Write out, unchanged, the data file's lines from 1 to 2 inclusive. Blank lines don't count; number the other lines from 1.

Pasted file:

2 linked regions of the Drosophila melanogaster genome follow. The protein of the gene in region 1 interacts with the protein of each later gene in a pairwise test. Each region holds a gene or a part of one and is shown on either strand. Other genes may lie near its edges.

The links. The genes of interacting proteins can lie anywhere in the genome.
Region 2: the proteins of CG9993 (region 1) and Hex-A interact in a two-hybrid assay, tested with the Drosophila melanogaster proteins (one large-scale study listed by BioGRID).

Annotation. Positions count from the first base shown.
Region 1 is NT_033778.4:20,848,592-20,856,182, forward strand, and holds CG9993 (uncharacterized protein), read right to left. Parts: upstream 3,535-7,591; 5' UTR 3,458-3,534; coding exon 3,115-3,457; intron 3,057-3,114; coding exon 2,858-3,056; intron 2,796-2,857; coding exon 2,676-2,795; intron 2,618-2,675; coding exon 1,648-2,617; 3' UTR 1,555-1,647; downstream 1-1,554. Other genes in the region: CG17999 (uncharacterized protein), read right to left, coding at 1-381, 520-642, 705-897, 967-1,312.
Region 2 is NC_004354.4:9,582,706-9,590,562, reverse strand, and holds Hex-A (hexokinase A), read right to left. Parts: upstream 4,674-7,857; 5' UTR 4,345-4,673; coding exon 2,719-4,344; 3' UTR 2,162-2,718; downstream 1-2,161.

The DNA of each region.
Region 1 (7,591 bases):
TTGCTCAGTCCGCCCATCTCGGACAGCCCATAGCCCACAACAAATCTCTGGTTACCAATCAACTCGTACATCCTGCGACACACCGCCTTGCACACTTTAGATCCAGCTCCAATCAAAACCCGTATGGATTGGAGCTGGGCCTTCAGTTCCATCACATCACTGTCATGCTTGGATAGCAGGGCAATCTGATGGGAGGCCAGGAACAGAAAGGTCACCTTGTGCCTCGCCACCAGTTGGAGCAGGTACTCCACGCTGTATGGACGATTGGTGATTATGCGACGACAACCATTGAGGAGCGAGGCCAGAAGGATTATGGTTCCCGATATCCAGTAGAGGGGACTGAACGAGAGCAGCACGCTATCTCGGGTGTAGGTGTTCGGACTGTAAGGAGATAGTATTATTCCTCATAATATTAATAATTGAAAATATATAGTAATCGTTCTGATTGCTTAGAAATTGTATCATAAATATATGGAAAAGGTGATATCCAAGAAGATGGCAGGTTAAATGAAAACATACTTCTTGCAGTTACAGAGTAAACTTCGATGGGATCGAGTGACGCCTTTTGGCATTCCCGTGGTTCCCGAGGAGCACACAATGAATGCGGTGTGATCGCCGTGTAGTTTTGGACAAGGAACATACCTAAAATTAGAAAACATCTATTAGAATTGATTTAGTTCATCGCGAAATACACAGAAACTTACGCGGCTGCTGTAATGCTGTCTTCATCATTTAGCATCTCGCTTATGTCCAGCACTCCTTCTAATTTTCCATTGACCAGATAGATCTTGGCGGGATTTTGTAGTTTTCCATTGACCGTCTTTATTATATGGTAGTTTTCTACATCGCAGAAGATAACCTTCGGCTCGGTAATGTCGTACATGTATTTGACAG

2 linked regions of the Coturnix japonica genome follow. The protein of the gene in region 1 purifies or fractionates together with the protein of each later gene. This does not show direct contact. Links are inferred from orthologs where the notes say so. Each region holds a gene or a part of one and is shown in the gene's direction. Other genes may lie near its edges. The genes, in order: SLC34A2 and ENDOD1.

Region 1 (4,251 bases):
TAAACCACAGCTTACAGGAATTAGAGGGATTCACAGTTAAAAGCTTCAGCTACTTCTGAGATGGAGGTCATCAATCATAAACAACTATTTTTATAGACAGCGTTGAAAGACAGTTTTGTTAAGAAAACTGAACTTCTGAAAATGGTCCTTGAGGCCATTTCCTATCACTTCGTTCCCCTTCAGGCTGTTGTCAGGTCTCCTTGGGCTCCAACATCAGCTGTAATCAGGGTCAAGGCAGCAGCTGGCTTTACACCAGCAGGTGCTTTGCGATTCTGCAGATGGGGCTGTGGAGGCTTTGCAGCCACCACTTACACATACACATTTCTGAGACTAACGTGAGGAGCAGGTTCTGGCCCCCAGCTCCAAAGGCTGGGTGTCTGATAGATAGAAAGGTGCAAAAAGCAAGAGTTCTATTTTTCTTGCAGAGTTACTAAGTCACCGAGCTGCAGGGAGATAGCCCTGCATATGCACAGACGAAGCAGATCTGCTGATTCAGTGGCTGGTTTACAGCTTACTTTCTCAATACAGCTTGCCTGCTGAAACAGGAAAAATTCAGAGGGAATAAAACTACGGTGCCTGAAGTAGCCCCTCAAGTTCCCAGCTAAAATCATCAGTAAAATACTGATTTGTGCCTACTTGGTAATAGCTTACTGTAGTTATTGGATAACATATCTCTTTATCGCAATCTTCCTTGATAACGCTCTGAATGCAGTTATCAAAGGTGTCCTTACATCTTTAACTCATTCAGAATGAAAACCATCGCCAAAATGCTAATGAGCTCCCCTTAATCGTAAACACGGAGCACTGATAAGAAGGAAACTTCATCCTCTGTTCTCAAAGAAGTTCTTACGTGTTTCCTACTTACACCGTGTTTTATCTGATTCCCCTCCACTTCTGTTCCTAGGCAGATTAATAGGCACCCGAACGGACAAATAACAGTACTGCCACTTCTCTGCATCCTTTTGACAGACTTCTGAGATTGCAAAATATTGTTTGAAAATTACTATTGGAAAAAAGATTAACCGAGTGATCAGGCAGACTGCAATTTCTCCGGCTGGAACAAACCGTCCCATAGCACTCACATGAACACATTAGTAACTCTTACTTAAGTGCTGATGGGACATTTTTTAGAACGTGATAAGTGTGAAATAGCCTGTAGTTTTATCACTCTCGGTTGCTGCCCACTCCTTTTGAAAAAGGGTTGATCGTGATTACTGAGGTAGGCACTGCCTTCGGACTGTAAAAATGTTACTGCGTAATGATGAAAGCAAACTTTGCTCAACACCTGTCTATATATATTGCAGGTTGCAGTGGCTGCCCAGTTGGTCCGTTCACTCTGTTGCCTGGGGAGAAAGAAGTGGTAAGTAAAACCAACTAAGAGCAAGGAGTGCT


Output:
2 linked regions of the Drosophila melanogaster genome follow. The protein of the gene in region 1 interacts with the protein of each later gene in a pairwise test. Each region holds a gene or a part of one and is shown on either strand. Other genes may lie near its edges.

The links. The genes of interacting proteins can lie anywhere in the genome.